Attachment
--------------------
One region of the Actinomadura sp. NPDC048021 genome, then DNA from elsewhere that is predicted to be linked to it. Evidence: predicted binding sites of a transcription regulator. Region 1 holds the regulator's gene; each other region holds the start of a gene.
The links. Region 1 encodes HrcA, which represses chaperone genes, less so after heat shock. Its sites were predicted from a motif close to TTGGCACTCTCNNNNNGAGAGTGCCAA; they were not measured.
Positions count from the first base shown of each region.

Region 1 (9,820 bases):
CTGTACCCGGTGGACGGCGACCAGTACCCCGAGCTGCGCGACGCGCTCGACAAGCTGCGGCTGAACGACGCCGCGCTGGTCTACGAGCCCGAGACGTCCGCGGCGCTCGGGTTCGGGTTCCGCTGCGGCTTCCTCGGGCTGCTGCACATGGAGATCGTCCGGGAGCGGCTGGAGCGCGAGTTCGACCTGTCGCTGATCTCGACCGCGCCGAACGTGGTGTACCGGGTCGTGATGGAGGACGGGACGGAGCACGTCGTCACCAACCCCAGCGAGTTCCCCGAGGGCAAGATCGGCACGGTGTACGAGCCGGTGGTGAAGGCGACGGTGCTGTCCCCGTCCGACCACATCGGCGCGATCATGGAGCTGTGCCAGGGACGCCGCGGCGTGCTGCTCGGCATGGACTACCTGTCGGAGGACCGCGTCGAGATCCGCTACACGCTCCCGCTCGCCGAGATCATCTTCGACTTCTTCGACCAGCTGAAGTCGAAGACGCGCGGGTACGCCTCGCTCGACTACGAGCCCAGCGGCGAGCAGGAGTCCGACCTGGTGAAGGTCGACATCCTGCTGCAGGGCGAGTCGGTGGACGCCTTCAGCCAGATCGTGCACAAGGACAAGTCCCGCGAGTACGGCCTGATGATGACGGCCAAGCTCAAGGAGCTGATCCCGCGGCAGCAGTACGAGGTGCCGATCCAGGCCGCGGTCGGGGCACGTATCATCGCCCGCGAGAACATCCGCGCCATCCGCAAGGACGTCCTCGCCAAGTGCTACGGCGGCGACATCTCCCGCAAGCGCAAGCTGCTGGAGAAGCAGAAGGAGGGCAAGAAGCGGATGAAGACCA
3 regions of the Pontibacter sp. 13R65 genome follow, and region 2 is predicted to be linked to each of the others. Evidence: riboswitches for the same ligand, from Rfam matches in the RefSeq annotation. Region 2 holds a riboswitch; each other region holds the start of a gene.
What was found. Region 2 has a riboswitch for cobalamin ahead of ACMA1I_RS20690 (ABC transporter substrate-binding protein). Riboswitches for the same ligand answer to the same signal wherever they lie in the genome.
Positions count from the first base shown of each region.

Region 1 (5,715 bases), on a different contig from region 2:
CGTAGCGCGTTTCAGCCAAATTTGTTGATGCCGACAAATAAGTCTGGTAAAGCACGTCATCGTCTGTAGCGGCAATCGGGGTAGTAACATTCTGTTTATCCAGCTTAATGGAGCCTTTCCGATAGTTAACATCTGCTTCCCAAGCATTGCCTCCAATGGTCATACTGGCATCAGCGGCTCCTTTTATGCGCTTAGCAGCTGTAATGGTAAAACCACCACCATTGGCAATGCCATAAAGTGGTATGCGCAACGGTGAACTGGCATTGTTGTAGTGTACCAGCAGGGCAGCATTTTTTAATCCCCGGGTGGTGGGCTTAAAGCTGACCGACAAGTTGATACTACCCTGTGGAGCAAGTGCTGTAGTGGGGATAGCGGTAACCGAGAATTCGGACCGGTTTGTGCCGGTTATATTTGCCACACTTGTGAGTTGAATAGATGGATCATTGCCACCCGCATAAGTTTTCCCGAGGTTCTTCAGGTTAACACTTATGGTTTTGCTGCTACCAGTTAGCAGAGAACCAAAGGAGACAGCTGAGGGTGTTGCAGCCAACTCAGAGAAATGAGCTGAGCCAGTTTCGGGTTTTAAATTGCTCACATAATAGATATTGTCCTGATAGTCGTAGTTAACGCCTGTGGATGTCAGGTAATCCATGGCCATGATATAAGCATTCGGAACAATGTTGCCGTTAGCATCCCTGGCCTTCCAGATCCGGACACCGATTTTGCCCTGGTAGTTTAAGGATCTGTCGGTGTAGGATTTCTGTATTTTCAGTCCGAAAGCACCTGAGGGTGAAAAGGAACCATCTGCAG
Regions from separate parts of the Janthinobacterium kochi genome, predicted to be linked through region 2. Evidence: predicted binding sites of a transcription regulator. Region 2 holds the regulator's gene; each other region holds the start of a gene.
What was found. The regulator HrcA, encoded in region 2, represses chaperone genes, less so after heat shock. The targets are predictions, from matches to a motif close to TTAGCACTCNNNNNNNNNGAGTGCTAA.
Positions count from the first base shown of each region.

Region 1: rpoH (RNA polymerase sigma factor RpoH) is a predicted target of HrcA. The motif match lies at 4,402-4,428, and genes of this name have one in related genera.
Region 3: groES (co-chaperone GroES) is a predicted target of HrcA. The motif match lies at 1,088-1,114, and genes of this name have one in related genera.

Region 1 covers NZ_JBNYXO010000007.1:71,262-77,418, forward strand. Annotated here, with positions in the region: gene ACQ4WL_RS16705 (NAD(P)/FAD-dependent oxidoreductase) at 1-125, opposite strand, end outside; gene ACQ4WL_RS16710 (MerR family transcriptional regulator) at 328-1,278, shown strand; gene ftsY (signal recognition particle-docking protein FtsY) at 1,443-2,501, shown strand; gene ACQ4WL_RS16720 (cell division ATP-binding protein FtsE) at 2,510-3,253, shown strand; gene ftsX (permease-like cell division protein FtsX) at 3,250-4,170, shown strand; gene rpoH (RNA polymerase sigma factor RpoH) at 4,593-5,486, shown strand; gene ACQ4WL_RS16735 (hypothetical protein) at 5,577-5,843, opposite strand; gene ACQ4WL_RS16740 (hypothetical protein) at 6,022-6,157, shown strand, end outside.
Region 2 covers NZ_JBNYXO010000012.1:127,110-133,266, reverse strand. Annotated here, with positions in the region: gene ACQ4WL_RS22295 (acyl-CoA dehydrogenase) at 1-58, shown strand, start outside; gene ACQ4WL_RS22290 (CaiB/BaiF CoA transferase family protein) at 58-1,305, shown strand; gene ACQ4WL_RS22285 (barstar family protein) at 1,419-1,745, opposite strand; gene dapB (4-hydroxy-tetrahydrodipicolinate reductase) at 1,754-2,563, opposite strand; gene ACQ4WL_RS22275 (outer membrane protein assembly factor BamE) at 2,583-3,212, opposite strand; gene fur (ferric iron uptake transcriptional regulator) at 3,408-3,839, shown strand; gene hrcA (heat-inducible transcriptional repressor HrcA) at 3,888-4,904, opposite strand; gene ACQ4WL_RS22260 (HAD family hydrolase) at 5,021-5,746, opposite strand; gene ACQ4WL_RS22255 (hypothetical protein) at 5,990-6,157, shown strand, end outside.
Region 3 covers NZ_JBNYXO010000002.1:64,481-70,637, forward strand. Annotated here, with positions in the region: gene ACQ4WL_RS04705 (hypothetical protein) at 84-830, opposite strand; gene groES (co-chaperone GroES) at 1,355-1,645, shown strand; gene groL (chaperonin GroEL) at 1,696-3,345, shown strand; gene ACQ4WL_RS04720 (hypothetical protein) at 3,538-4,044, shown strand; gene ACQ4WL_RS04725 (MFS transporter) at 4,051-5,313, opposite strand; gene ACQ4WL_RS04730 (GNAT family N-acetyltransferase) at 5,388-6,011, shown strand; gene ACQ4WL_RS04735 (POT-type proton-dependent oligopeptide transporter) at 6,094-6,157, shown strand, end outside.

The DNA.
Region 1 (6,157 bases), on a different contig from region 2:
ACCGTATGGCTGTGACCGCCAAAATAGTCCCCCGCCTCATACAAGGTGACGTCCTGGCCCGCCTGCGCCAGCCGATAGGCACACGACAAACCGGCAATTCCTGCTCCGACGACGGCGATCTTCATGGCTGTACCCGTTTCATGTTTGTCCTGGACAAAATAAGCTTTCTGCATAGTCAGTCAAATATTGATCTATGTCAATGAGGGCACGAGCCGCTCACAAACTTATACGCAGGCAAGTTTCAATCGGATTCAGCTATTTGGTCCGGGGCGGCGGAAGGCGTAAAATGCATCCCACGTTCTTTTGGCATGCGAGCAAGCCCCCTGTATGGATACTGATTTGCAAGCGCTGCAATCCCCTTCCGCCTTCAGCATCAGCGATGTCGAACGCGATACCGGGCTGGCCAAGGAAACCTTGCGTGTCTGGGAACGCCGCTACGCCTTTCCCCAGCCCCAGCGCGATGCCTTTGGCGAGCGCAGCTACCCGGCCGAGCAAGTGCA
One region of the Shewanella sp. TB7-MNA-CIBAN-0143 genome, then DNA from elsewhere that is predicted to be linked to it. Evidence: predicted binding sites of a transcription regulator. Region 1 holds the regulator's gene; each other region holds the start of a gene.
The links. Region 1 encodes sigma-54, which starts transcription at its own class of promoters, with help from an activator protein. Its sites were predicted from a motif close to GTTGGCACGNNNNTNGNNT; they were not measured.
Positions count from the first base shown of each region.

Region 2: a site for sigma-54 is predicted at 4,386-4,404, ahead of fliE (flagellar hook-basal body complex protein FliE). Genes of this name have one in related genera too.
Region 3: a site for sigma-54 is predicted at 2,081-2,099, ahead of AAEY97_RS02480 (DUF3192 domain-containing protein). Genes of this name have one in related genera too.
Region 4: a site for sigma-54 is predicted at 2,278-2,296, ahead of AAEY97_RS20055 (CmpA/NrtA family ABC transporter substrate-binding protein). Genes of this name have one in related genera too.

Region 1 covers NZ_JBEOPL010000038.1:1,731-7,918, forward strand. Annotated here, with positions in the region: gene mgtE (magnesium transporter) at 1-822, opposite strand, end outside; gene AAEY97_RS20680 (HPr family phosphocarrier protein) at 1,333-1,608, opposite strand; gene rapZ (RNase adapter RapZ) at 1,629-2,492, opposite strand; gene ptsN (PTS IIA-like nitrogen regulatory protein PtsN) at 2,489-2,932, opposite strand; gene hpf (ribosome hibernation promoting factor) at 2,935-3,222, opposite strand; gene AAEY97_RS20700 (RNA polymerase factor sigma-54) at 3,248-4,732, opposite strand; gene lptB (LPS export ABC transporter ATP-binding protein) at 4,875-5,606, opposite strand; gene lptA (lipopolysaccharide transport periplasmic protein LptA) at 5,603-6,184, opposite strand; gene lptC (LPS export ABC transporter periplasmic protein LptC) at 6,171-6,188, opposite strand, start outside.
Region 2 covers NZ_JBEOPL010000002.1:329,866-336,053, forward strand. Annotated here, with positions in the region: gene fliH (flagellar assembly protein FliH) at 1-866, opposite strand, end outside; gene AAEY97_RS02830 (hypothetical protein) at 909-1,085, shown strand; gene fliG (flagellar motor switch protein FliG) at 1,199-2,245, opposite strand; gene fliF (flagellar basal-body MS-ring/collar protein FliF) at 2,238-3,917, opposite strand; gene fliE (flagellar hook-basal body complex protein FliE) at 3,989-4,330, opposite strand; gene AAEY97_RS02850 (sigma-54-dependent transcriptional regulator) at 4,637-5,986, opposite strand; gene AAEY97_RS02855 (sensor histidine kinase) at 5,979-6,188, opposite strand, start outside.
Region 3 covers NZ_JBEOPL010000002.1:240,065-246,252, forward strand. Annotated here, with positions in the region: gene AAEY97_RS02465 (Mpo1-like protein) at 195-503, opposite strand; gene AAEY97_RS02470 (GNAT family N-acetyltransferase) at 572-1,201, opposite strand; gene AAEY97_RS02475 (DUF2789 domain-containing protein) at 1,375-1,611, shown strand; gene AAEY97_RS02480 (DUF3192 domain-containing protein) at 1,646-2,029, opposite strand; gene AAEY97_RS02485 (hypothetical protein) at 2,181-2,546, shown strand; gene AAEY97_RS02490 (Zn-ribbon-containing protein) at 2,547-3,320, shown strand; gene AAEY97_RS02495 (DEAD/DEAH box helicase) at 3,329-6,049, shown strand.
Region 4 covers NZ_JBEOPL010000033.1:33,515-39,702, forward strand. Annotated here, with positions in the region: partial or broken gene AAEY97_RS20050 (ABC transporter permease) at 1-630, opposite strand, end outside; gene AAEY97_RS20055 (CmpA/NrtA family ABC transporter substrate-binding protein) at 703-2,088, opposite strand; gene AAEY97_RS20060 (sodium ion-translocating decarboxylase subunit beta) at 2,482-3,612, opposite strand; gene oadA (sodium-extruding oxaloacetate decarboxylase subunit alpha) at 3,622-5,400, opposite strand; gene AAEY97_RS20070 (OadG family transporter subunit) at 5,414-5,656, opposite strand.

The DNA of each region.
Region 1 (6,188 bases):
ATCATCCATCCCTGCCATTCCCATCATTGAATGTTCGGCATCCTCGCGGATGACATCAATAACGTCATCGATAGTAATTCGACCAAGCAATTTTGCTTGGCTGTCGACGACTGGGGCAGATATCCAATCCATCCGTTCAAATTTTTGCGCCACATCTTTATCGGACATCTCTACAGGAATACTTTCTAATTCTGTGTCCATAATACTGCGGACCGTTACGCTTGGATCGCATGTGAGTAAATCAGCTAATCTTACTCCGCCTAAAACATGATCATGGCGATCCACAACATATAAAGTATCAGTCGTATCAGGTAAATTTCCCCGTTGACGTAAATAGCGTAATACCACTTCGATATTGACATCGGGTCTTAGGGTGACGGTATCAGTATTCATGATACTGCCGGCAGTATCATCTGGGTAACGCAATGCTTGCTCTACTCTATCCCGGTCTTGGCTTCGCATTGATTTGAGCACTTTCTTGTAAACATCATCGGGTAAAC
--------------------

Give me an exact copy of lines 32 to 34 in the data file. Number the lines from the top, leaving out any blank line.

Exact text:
The DNA of each region.
Region 1 (6,188 bases):
ATCATCCATCCCTGCCATTCCCATCATTGAATGTTCGGCATCCTCGCGGATGACATCAATAACGTCATCGATAGTAATTCGACCAAGCAATTTTGCTTGGCTGTCGACGACTGGGGCAGATATCCAATCCATCCGTTCAAATTTTTGCGCCACATCTTTATCGGACATCTCTACAGGAATACTTTCTAATTCTGTGTCCATAATACTGCGGACCGTTACGCTTGGATCGCATGTGAGTAAATCAGCTAATCTTACTCCGCCTAAAACATGATCATGGCGATCCACAACATATAAAGTATCAGTCGTATCAGGTAAATTTCCCCGTTGACGTAAATAGCGTAATACCACTTCGATATTGACATCGGGTCTTAGGGTGACGGTATCAGTATTCATGATACTGCCGGCAGTATCATCTGGGTAACGCAATGCTTGCTCTACTCTATCCCGGTCTTGGCTTCGCATTGATTTGAGCACTTTCTTGTAAACATCATCGGGTAAAC